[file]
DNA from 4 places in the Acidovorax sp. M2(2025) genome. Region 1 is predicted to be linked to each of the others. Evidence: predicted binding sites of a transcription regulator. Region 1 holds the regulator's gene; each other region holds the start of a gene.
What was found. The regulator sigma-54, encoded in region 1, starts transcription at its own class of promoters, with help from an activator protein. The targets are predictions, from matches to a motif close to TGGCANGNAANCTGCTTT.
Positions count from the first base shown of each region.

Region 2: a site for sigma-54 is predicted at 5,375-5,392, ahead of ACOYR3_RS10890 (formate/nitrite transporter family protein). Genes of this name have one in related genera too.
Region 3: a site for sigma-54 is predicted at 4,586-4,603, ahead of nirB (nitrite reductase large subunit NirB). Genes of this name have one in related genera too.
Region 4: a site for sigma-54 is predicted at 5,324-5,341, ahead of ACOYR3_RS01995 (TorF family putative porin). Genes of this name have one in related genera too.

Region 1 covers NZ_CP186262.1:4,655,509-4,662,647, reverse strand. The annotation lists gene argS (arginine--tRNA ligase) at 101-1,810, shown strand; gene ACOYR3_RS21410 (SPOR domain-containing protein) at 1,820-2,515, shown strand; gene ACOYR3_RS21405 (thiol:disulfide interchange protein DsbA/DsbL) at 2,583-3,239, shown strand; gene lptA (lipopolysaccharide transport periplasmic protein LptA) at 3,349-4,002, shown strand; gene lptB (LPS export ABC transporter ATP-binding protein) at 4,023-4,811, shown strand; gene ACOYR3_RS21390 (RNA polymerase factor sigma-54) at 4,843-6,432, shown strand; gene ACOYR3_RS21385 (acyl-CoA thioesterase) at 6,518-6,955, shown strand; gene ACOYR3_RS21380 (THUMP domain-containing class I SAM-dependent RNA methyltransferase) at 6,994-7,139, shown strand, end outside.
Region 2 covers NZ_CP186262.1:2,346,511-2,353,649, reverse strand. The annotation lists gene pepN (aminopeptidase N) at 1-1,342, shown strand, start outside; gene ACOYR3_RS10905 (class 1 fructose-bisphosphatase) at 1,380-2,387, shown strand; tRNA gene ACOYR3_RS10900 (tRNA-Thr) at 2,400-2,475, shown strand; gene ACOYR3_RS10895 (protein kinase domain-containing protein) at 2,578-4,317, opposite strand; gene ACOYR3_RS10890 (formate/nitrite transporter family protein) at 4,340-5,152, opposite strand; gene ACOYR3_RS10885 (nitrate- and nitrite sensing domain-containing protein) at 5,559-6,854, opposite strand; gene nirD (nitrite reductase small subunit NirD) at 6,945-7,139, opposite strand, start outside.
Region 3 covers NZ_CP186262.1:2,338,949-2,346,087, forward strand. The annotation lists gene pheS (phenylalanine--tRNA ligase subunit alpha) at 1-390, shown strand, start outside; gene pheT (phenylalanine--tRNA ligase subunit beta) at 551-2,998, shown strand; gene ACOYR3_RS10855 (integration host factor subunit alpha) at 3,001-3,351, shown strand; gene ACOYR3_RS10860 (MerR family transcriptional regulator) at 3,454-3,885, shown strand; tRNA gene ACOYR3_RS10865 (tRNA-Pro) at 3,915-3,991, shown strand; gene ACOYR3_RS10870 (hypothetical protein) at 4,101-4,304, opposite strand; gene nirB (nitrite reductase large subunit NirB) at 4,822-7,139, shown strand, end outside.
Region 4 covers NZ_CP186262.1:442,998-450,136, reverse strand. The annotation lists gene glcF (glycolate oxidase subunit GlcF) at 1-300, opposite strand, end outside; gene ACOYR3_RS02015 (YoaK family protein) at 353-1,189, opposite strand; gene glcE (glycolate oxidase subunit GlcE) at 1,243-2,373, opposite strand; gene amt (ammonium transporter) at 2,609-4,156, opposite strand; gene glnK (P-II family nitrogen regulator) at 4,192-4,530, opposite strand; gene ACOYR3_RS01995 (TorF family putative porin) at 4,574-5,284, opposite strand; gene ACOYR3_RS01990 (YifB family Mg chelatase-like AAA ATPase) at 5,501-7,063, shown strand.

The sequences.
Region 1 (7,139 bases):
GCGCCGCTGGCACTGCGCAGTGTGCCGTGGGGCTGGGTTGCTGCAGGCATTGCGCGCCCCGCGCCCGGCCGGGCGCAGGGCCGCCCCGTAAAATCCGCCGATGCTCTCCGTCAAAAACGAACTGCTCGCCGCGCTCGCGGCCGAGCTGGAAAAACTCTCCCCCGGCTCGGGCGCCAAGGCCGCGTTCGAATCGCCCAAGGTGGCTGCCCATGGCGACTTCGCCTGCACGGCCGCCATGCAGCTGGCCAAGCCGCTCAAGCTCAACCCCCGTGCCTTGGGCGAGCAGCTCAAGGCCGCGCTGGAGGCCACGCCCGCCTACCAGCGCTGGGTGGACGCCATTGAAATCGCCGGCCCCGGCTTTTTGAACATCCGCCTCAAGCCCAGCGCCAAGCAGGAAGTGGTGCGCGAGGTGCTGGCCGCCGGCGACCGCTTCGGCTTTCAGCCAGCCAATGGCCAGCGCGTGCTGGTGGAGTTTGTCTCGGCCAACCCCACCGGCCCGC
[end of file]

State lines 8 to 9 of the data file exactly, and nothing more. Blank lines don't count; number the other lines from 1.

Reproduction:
Region 2 covers NZ_CP186262.1:2,346,511-2,353,649, reverse strand. The annotation lists gene pepN (aminopeptidase N) at 1-1,342, shown strand, start outside; gene ACOYR3_RS10905 (class 1 fructose-bisphosphatase) at 1,380-2,387, shown strand; tRNA gene ACOYR3_RS10900 (tRNA-Thr) at 2,400-2,475, shown strand; gene ACOYR3_RS10895 (protein kinase domain-containing protein) at 2,578-4,317, opposite strand; gene ACOYR3_RS10890 (formate/nitrite transporter family protein) at 4,340-5,152, opposite strand; gene ACOYR3_RS10885 (nitrate- and nitrite sensing domain-containing protein) at 5,559-6,854, opposite strand; gene nirD (nitrite reductase small subunit NirD) at 6,945-7,139, opposite strand, start outside.
Region 3 covers NZ_CP186262.1:2,338,949-2,346,087, forward strand. The annotation lists gene pheS (phenylalanine--tRNA ligase subunit alpha) at 1-390, shown strand, start outside; gene pheT (phenylalanine--tRNA ligase subunit beta) at 551-2,998, shown strand; gene ACOYR3_RS10855 (integration host factor subunit alpha) at 3,001-3,351, shown strand; gene ACOYR3_RS10860 (MerR family transcriptional regulator) at 3,454-3,885, shown strand; tRNA gene ACOYR3_RS10865 (tRNA-Pro) at 3,915-3,991, shown strand; gene ACOYR3_RS10870 (hypothetical protein) at 4,101-4,304, opposite strand; gene nirB (nitrite reductase large subunit NirB) at 4,822-7,139, shown strand, end outside.